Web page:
Abraham Lincoln

Ken and Robin Consume Media: Severance, After Yang, and Chicago Film Fest Highlights

October 18th, 2022 | Robin

The Pinnacle

Severance (Television, US, Apple+, Dan Erickson, 2022) The unprepossessing new manager (Adam Scott) of an inexplicable department of a cult-like corporation that surgically walls off the memories of its workers begins to plumb its mysteries, in both of his separated incarnations. From its brilliant credit sequence to the work of a stacked cast including John Turturro, Patricia Arquette and Christopher Walken, this contemporary dystopian SF perfectly calibrates suspense, character drama, and dark workplace comedy.—RDL


After Yang (Film, US, Kogonada, 2021) A gentle father (Colin Farrell) tries to reactivate his daughter’s android brother after he suffers a fatal shutdown. Moody, hushed character SF posits that the real danger of AI is not that they will take our jobs or Skynet us, but that they will give us more people to lose and mourn.—RDL

The Beasts (Film, Spain/France, Rodrigo Sorogoyen, 2022) French organic farm couple (Denis Minochet and Marie Foïs) in Galicia find themselves in an escalating feud with the resentful locals. What begins as a Straw Dogs-like Western switches gears into a slower-simmering portrait of willpower and life, all against the hard Spanish hill country and Olivier Arson’s harsh score. –KH

Green For Danger (Fiction, 1944, Christianna Brand) During the Blitz, a patient dies under anesthetic in a Kent hospital, leaving Inspector Cockrill to find out whether murder has been done. Generally considered Brand’s first triumph, she joins her surgical character portraits to a  Carr-like ability with atmosphere, as the bombs and then the investigation ratchet up tension. I’m not sure whether my deducing a third of the puzzle a third of the way in was me being smart or Brand being clever. –KH

How To Blow Up A Pipeline (Film, US, Daniel Goldhaber, 2022) Orphaned by a heat wave, Long Beach leftist Xochitl (Ariel Barer, who co-wrote and co-produced) puts together a team with reasons and skills to blow up an oil pipeline in West Texas. Goldhaber brilliantly sets Andreas Malm’s agitprop text to pure Ocean’s 11 choreography, creating a top-line caper film in the process. Gavin Brivik’s needling score both drives this film and calls back to classic heists like Thief. –KH

Special Delivery (Film, South Korea, Dae-Min Park, 2022) Coolly ultra-skilled driver for a black market courier service (Park So-dam) finds her professional detachment challenged by her latest client, a young kid on the run from a murderous crooked cop (Sae-byeok Song.) Rattling car chase action thriller with a secondary plot device that would only work in Korea.—RDL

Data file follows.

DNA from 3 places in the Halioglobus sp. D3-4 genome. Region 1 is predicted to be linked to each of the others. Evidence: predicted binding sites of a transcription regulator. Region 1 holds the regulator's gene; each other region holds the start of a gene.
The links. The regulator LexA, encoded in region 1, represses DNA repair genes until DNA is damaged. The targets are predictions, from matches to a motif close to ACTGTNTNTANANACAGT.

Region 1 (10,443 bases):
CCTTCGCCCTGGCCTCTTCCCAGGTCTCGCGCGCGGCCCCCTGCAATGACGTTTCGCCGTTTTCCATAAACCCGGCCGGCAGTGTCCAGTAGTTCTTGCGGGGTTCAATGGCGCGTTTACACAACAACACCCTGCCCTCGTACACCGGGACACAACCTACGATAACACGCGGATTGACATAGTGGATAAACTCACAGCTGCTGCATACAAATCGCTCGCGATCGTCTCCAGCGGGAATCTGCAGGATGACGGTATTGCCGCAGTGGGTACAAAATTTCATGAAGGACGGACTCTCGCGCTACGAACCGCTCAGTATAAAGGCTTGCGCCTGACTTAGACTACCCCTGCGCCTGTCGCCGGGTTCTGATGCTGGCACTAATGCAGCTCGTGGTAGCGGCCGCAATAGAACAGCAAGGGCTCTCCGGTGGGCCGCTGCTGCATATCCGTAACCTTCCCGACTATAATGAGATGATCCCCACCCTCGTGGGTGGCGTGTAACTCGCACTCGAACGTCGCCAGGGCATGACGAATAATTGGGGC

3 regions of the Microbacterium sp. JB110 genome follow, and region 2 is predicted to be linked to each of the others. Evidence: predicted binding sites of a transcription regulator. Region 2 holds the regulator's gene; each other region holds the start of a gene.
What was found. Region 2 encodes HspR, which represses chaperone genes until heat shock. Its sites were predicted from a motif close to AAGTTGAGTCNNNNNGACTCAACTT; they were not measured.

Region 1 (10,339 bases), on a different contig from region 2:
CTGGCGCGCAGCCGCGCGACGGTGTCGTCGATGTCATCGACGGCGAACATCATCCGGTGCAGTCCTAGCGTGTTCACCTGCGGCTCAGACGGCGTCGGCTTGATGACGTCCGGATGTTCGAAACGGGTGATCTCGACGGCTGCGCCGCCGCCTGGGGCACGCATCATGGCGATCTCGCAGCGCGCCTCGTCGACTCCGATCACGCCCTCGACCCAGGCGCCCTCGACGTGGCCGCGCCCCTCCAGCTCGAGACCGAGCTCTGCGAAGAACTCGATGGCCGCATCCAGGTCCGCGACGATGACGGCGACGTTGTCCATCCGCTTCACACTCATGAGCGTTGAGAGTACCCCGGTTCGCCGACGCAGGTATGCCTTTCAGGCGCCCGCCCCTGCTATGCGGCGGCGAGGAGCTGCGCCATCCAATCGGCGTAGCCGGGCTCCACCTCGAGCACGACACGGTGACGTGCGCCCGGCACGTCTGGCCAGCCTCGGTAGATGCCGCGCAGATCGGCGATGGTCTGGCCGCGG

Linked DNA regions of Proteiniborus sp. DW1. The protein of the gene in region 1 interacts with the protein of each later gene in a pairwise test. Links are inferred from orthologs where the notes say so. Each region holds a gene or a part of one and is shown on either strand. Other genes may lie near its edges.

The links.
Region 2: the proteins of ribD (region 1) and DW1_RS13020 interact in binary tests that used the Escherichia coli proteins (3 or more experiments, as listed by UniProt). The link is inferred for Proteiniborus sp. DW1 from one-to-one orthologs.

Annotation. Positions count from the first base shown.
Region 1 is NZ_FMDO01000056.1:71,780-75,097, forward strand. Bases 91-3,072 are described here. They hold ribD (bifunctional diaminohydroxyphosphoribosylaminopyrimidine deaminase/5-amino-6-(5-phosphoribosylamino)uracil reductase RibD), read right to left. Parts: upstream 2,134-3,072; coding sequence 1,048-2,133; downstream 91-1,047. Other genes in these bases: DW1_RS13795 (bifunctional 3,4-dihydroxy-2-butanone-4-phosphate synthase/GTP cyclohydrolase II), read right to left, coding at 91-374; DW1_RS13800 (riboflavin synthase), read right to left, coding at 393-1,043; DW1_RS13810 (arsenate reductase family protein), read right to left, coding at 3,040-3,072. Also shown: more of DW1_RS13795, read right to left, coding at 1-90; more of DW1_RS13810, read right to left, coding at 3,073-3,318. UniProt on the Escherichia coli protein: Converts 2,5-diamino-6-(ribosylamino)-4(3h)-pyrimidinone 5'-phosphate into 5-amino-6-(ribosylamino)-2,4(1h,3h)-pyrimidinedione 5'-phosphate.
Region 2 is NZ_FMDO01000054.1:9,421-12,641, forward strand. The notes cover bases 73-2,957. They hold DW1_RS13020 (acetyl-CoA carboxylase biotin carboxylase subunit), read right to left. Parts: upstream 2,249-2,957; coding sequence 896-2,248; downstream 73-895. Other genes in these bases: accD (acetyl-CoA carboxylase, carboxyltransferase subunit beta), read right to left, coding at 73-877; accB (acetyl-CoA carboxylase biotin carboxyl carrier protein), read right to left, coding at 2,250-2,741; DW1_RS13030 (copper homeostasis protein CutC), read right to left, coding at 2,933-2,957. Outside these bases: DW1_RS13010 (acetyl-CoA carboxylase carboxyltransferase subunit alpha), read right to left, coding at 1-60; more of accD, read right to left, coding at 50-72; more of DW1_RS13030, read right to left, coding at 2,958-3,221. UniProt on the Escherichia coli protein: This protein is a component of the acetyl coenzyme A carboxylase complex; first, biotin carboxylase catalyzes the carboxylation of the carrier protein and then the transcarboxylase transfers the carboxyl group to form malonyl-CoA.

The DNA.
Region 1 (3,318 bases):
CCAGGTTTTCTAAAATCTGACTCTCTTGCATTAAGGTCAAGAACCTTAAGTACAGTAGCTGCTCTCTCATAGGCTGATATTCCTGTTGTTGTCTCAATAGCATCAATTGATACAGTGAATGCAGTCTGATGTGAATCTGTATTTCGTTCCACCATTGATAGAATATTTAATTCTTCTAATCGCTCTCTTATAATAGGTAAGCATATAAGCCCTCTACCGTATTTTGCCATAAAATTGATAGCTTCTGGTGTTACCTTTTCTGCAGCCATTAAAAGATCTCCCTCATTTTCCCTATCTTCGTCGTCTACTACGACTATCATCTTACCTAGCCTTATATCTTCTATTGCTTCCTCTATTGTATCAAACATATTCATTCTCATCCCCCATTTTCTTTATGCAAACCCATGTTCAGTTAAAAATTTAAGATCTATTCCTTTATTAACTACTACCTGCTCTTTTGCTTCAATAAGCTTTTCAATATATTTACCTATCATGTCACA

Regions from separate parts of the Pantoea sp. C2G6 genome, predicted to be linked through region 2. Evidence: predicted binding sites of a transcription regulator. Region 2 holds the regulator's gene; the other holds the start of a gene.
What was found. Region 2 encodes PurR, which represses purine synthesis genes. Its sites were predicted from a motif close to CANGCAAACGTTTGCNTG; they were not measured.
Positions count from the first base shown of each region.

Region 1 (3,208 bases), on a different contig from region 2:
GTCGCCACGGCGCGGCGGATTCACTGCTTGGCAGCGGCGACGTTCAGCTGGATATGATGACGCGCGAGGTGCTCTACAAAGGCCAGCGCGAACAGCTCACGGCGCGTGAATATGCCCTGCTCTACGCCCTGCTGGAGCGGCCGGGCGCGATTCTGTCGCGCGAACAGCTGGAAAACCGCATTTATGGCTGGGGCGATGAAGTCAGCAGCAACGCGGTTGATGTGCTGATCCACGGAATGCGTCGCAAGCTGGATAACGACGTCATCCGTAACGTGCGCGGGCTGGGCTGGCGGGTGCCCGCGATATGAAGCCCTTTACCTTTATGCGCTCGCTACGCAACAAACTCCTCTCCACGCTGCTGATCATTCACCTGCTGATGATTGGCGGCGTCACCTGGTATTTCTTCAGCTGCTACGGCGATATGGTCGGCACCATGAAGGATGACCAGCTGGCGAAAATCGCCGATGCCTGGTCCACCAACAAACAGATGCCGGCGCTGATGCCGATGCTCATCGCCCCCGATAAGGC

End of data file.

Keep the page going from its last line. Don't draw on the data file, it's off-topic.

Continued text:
Louis Armstrong’s Black & Blues (Film, US, Sacha Jenkins, 2022) Bolstered by tapes of personal conversations and extensive excerpts from his letters, Jenkins paints a portrait of Armstrong as a musical phenomenon without peer and as a misunderstood figure in the civil rights era. (And as a fan of laxatives and Queens.) Neither of which I thought were particularly in question nowadays, meaning I’m not sure who this film was for. The lack of musical attention (we hear no song all the way through) would be enough to ding it a level even if it had a fresh argument, though. –KH

Man on the Edge (Film, Hong Kong, Ming-Sing Wong, 2022) Deep undercover cop (Richie Jen) experiences a crisis of loyalties when the triad boss (Simon Yam) who is his target and best friend decides to step down, triggering a succession crisis. In what must be seven or eight act structure, this incident-packed crime drama fuses together elements of Infernal Affairs, Election and A Better Tomorrow.—RDL

A Wounded Fawn (Film, US, Travis Stevens, 2022) Art broker Bruce (Josh Ruben) covets a statue of the Erinyes (aka the Furies), and also covets curator Meredith (Sarah Lind), setting up a truly unique supernatural slasher suffused with Greek myth and surrealist callbacks. From the grainy 16mm film to the bright karo blood, this movie loves the 70s horror beats and wants me to love it. Its flaws mostly come from Stevens taking big ambitious swings, except its core flaw: horror films flatten emotionally if you have no sympathy with the victim. –KH

The Year Between (Film, US, Alex Heller, 2022) Washed out of college, Clemence (Heller) moves back in with her suburban Chicago parents (a note-perfect Steve Buscemi and J. Smith-Cameron) and struggles with her new bipolar disorder diagnosis. It made me laugh and cry, which should be the bare minimum. But it wants to have the cake of “disruptive (wo)man-children are funny and right” and eat the Serious Mental Health Message too, and the result is perhaps aptly ambivalent. –KH


Amsterdam (Film, US, David O. Russell, 2022) One-eyed doctor Burt (Christian Bale), stoic Black lawyer Harold (John David Washington), and manic pixie artist Valerie (Margot Robbie) become best friends in a hospital during WWI and an idyll in Amsterdam; a decade later they become embroiled in a murderous plot. Russell channels his inner Terry Gilliam here in a film that almost seems like it lives up to American Hustle and I Heart Huckabees (and Jules et Jim) simultaneously, until the last act just deflates completely into a smug, syrupy mess. –KH

Leave a Reply

Your email address will not be published. Required fields are marked *

Film Cannister
Cartoon Rocket
Flying Clock
Film Cannister